Dear Miss Harrison,
About one year ago, I had the pleasure of first discovering your novel, The Princess and the Hound, through my amazing school library. Now, a year later, the ARC of The Princess and the Snowbird is happily coming to me through the mail, and in preparation, I have decided to reread this old favorite.
The cover and back blurbs for your book fit together quite well, especially the main description:
"Beauty and the Beast retold – but the Beast is a woman"
It all fit together so perfectly, I had to pick up your novel.
While the premise is assumed to star Princess Beatrice, we actually find ourselves in the eyes of Prince George, her betrothed. For the first one hundred pages or so, we are treated to a fable about King Richon and the Wild Man, as well as George's boyhood. You set the stage well, by introducing him as someone special, which is one of the many things that I have come to love about your tale. While he is a prince, you don't focus on his royalty as something major to his character, which is admirable. Instead, you focus on his ability to use the "animal magic', which allows him to learn the language of wild animals. We trod through his past leisurely, learning of characters such as his mother, who has the magic also. She teaches him to hide it from the cruel people of the kingdom, as they believe it to be evil. When she dies, you treat us to his other relationships, which are all fleshed out.
About a quarter of the way through, we get to the meat of the story, the real reason for reading. This is where you caught me as a reader. Prince George travels to Sarrey, the neighboring kingdom, to meet the woman he is going to marry in honor of his kingdom. And it's all because his father is getting ill, and George feels the need to do his duty. Not so romantic.
The traveling isn't much different. It's all standard medieval world travel fair, including meeting up with a man near-wild from the animal magic, until we get to the meeting scene. I'm a stickler for a good hero/heroine's first meeting with their one true love. And it's written beautifully.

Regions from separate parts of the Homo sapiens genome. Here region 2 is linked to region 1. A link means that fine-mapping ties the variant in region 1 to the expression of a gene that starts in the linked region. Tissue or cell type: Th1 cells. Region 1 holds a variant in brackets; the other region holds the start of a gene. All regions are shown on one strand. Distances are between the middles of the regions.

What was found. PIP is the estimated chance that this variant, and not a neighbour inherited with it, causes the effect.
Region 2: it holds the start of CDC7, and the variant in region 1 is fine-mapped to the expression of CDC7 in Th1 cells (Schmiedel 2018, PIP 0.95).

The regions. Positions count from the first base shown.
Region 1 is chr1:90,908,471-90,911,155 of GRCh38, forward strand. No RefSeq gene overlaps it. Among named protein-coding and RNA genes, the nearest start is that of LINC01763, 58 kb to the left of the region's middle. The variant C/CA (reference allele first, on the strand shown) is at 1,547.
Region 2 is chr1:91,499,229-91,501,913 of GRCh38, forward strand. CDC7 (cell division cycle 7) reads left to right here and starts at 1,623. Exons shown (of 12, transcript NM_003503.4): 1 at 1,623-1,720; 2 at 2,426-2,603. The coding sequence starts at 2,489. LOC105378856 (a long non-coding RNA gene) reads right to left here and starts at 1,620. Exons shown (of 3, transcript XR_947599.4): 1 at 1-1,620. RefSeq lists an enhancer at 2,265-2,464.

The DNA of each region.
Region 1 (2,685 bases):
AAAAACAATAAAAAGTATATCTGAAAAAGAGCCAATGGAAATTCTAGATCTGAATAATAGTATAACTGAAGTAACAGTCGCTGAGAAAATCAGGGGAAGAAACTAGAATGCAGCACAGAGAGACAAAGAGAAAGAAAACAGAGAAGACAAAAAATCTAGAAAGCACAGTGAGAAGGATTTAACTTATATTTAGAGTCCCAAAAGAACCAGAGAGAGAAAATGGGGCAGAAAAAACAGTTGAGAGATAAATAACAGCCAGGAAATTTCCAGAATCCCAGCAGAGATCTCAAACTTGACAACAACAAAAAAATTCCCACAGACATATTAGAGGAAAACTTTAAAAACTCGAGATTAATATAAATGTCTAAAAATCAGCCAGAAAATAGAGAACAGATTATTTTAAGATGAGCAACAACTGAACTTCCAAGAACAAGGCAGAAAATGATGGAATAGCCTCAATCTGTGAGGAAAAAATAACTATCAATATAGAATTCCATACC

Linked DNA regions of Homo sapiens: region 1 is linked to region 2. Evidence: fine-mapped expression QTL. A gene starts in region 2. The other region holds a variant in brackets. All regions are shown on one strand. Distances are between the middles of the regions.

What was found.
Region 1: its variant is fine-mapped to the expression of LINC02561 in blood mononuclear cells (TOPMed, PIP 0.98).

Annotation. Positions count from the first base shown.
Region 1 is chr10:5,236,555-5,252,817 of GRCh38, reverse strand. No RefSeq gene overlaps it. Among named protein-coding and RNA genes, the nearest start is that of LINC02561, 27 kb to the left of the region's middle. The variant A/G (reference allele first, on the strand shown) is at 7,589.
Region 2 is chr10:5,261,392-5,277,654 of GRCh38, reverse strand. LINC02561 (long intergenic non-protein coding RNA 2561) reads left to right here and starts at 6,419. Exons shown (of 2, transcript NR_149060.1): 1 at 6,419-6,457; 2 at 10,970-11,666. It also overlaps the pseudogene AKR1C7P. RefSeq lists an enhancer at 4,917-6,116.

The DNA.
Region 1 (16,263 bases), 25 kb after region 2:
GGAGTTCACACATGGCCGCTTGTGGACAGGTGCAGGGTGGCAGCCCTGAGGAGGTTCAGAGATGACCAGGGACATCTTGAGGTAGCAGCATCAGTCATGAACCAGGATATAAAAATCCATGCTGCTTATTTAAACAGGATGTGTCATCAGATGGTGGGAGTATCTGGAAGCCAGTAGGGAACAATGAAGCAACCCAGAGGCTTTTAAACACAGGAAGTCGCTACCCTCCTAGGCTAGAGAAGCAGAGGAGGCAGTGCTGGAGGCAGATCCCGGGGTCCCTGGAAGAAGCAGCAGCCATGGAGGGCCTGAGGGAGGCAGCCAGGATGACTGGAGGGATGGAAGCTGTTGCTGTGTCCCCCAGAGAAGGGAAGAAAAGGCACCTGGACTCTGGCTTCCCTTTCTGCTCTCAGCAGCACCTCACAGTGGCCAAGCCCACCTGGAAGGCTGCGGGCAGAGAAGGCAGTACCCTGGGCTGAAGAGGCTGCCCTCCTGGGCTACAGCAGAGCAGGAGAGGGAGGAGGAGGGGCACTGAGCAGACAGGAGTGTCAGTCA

He stopped short at the sight of a woman with streaming red hair coming toward the castle with a wild hound at her side. If George was not mistaken, it was the same wild hound he had dreamed of the night before.
But who was this woman? Her face wore a strangely distant expression. There was some old hurt in her, but from the way she held her head, she seemed used to pride. Her clothing was as rumpled as George's. The dress was cut with feminine frills that seemed entirely out of place on her. Yet she was beautiful, in a sharp and startling way.
He stared at her as she came closer.
She stopped when she came to him, then stared back unabashedly. "Prince George,' she said. There was no warmth in her voice.
How had she guessed who he was?
Then it came to him, and he flushed with embarrassment.
"Princess Beatrice,' he said with a nod. How could it have taken him so long to recognize her? The hound should have been a giveaway from the first moment. But the dream had confused him. The wolfish hound in his dream had been no pet.
The woman looked down at her hound, as if to see herself in those deep brown eyes. Then she nodded and said, "Yes. I am Princess Beatrice.'